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CAROLYN NOTT pays an eightieth birthday tribute
to her husband, the composer Gerard Schurmann


It's hard to believe that Gerard is eighty on 19 January 2004. He seems no different from when I met him almost forty years ago, except that his hair is now white. Dictionaries and magazines frequently misquoted his age over the years. To rectify this situation, Gerard allowed me to give a copy of his birth certificate to Nicholas Slonimsky as proof of the right date for his Baker's Dictionary. Believe it or not, even he still got it wrong! Admittedly, the certificate issued in the former Dutch East Indies is confusing and reads like a book without punctuation. Amidst a string of strange and colourful names of towns, districts, sub-districts, and residencies, sounding like an Asian version of Tolkien's Middle Earth, is a date not of Gerard's birth but of its registration by his father, Johan Gerhard Schurmann, then thirty-five years old and an officer at a sugar factory (subsequently he became the proprietor of his own wine and cigar import/export business). Rambling on like a fairy tale, the saga goes on to describe Gerard's birth as taking place at a distance of more than ten poles from the building where the certificates of the Civil Registration were made up -- and finally we have the date -- on January nineteen, one thousand nine hundred twenty-four, in the evening at fifty minutes past seven.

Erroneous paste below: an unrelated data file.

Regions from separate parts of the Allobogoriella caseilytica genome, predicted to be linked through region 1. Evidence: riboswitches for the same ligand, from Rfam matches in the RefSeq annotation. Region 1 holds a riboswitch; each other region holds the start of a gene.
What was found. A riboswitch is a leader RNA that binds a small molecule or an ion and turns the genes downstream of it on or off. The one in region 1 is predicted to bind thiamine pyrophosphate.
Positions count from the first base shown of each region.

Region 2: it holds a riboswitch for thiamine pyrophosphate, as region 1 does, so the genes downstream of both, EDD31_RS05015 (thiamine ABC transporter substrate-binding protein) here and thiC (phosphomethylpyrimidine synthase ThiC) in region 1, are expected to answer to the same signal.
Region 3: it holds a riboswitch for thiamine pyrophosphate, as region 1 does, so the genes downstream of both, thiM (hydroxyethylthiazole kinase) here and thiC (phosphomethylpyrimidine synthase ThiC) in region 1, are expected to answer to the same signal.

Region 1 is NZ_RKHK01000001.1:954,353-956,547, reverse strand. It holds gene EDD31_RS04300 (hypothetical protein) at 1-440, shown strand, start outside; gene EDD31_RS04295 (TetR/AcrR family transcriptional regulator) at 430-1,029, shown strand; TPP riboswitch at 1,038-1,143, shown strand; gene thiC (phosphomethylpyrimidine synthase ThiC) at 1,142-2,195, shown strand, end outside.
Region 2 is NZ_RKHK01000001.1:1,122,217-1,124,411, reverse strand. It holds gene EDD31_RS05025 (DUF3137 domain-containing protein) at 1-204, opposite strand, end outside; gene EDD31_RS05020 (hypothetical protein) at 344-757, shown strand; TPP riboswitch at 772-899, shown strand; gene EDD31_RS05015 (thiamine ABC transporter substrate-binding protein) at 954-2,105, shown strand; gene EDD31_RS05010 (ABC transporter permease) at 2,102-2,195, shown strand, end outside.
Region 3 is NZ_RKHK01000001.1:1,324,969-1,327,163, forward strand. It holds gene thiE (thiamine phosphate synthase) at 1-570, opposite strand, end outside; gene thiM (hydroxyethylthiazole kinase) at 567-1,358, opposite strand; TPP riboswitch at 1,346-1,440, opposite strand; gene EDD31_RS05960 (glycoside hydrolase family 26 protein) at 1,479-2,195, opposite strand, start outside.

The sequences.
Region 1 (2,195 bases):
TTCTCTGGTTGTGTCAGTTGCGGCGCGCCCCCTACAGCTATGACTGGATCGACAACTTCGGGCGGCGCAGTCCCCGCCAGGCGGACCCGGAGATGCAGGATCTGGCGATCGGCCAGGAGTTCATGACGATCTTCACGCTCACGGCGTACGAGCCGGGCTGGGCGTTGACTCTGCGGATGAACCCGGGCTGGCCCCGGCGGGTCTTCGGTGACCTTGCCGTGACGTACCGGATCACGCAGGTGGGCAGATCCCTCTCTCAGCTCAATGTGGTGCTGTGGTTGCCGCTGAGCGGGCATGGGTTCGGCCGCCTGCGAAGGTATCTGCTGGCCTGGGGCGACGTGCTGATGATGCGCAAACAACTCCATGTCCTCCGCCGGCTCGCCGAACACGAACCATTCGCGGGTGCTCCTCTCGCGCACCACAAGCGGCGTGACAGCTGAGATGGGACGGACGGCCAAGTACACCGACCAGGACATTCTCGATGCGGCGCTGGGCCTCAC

Gerard Schurmann in his early forties. Photo © Mike Leale
Gerard Schurmann in his early forties. Photo © Mike Leale

After wartime service in the RAF, Gerard lived and worked as a composer and conductor in England for over forty continuous years, apart from a brief sojourn in the Netherlands in his early twenties when he was a resident conductor at the radio in Hilversum. Born into a highly cosmopolitan family, Gerard has cousins on his father's side in Holland, England, France, Sweden, and America, plus, on his mother's side in Holland, Hungary and Scotland. His uncle, Carl Schurmann, former senior Netherlands Ambassador to the UN and in Washington, married an English girl and educated his three sons at Eton. I remember that thirty years ago all three had Dutch passports, yet spoke not a word of Dutch. In England, during the war, Carl gave a series of lectures on Dutch music from the Old Netherlands School to the present, illustrated by Gerard at the piano.

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Copyright © 19 January 2004 Carolyn Nott, Los Angeles, USA


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